One key focus of Black History month is the success that resulted from the Civil Rights Movement and specifically the role of protest in achieving those successes.
Recently, there have been protests after the incidents involving Michael Brown in Ferguson, MO, Eric Garner in New York City and Trayvon Martin in Florida. Unfortunately, in these cases it is hard to find any successes. The police officers in Ferguson and New York have not been charged. Just yesterday, the DOJ (Department of Justice) declined to charge Zimmerman in the killing of Trayvon Martin. Given these failures, it is time to ask the following questions. Are the current protests effective? If these protests are not effective, then why do we keep doing them?
It should be noted that I am not the only one asking these questions. Apparently, Reverend Al Sharpton has many of these same questions. On February 7, 2015 the Washington Post published a very interesting article entitled, “The public life and private doubts of Al Sharpton” by Eli Saslow. This article shows how long Reverend Sharpton has been using protest and activism to advance the cause of the black community. During the article Reverend Sharpton makes some pointed observations and asks some very relevant questions. Here is a quote:
“We come after a generation that was movement motivated,” Sharpton said. “They started with nothing and took down apartheid, and what have we done so far that compares to that? That bothers me. That haunts me.”
“I got a radio show, a TV show, a direct line to the president, and what good is all that if I still can’t get something done when they choke a guy out on tape?”
Whether you like or dislike Reverend Sharpton, the questions that he asks are very relevant. It often seems that we continue to pursue a protest strategy because that strategy was so effective in the past. However, it should be obvious to everyone in the black community that we are no longer seeing the same level of progress.
Moreover, I believe that we are not going to have the same gains because the situation in America has changed dramatically. We now have large numbers of black elected officials including a Black President. We have more successful black entertainers, athletes and business people than ever. In spite of this progress, I know that there will be immediate responses from those who are invested in the protest approach. They will point out that there have been attacks on black voting rights. They will correctly note that bad policing and educational achievement disparities still plague our community. I agree wholeheartedly that these problems still exist in the black community. I just don’t think that protesting is going to lead to solutions.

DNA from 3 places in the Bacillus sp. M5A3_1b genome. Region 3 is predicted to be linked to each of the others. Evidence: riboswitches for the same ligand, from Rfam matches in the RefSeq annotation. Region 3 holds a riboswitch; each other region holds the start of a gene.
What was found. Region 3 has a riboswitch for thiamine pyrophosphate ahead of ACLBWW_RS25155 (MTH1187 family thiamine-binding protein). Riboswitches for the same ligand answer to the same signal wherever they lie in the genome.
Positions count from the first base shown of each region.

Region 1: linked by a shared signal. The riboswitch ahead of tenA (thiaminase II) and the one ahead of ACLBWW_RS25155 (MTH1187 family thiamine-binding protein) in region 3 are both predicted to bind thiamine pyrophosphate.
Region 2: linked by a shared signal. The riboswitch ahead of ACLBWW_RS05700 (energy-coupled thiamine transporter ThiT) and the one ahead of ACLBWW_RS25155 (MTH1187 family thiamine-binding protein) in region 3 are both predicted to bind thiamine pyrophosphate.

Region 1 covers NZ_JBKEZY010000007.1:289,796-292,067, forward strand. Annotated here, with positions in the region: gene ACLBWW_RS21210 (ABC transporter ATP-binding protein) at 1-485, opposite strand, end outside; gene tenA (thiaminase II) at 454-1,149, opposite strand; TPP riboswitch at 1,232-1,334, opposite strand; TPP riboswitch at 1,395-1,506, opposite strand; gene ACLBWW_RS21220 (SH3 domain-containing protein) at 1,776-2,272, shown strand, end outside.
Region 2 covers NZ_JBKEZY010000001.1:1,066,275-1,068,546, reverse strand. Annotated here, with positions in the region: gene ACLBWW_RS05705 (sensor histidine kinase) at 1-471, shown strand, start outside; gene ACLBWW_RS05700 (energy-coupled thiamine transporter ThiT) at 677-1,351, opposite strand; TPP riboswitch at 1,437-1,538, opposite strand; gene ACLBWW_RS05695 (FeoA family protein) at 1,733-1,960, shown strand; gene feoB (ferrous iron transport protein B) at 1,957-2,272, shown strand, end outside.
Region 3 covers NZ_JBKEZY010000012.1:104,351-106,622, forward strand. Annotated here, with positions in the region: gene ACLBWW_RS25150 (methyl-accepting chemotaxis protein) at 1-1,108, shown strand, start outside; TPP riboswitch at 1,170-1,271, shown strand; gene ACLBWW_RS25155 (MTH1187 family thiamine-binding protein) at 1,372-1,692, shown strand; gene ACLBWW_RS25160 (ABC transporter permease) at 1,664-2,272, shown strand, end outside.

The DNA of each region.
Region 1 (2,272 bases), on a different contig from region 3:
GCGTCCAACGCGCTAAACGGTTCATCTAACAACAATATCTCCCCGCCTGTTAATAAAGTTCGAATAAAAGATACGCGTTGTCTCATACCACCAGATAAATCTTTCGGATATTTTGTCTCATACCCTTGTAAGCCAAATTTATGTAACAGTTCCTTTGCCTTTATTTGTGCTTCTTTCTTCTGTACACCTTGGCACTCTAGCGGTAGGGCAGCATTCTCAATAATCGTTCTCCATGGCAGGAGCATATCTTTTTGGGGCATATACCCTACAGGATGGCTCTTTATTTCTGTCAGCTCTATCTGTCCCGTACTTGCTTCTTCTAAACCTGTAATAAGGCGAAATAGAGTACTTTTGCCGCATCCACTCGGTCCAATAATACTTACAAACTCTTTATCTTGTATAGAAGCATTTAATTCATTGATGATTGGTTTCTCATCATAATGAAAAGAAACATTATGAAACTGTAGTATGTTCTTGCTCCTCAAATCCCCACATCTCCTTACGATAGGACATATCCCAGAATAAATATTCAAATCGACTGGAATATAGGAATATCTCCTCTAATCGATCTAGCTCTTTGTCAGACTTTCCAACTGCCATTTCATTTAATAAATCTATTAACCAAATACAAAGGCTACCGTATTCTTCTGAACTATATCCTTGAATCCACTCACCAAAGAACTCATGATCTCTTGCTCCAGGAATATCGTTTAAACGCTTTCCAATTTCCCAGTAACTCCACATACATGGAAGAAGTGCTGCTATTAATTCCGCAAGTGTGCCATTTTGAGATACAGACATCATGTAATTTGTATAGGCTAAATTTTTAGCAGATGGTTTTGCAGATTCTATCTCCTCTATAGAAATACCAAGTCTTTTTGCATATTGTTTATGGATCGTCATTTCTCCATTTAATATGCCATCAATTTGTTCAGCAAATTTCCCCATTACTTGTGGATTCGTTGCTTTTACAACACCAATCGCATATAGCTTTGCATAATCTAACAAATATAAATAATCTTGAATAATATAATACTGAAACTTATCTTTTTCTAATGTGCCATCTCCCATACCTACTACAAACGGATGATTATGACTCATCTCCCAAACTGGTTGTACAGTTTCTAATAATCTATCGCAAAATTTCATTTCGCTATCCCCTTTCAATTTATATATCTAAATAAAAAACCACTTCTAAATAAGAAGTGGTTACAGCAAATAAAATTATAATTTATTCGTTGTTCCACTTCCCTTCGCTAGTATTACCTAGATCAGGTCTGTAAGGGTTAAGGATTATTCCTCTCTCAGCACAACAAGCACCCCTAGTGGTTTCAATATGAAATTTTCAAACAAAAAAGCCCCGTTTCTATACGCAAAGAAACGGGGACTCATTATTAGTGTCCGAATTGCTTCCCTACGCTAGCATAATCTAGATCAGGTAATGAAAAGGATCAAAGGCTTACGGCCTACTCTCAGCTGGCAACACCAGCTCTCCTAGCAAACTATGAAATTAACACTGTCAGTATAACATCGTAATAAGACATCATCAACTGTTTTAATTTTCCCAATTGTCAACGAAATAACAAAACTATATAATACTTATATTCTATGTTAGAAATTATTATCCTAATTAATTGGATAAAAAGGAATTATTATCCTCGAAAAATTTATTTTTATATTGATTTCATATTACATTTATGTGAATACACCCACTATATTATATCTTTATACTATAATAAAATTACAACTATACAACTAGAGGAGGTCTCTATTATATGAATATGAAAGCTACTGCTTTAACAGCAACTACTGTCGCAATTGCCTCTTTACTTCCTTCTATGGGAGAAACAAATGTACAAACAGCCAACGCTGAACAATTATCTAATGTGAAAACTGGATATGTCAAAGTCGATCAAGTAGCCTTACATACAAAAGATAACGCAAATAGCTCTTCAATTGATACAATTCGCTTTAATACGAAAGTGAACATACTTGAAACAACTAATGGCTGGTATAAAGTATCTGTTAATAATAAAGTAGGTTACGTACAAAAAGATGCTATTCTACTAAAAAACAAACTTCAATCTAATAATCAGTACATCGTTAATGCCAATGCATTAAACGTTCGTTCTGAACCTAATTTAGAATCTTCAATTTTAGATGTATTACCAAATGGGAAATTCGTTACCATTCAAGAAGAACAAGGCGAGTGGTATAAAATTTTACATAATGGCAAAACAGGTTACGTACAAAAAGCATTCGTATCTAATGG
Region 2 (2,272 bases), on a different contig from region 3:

In fact, over the past 20-30 years, the effort put into protesting has had diminishing returns. Yet many in our community refuse to confront this reality. Black History Month is an excellent time for us to finally confront this reality. We should note that Black History television programs and movies are limited and only can only show an oversimplification of history. They don’t show the goal setting and planning that occurred before the protests. We do not get any analysis of failures. We seldom see the decisions to “not protest”. I wonder if people are attempting to emulate previous Civil Rights protests without actually thinking about whether or not they will be effective.
I believe that today’s protestors are sincere and are working hard to bring change to their communities. However, sincerity is not enough. Given recent setbacks it may be time to rethink our strategy.
Finally, a lack of success can lead people to become very frustrated. This frustration causes people to make sweeping statements such as, “Things for blacks have not really improved” or “We are just as bad off as we were before”. These are not only untrue but they discredit the achievements made by those who came before us.
The best way to address this frustration is to realize that today’s protests are not going to yield the same level of results that we saw in the 1950’s and 60’s. Let’s use Black History Month as a time to not only celebrate past success but to also look beyond those successes to new and better strategies.
Kevin Martin is an Executive Recruiter and former technology entrepreneur. He can be reached at By1989@pacificnet.net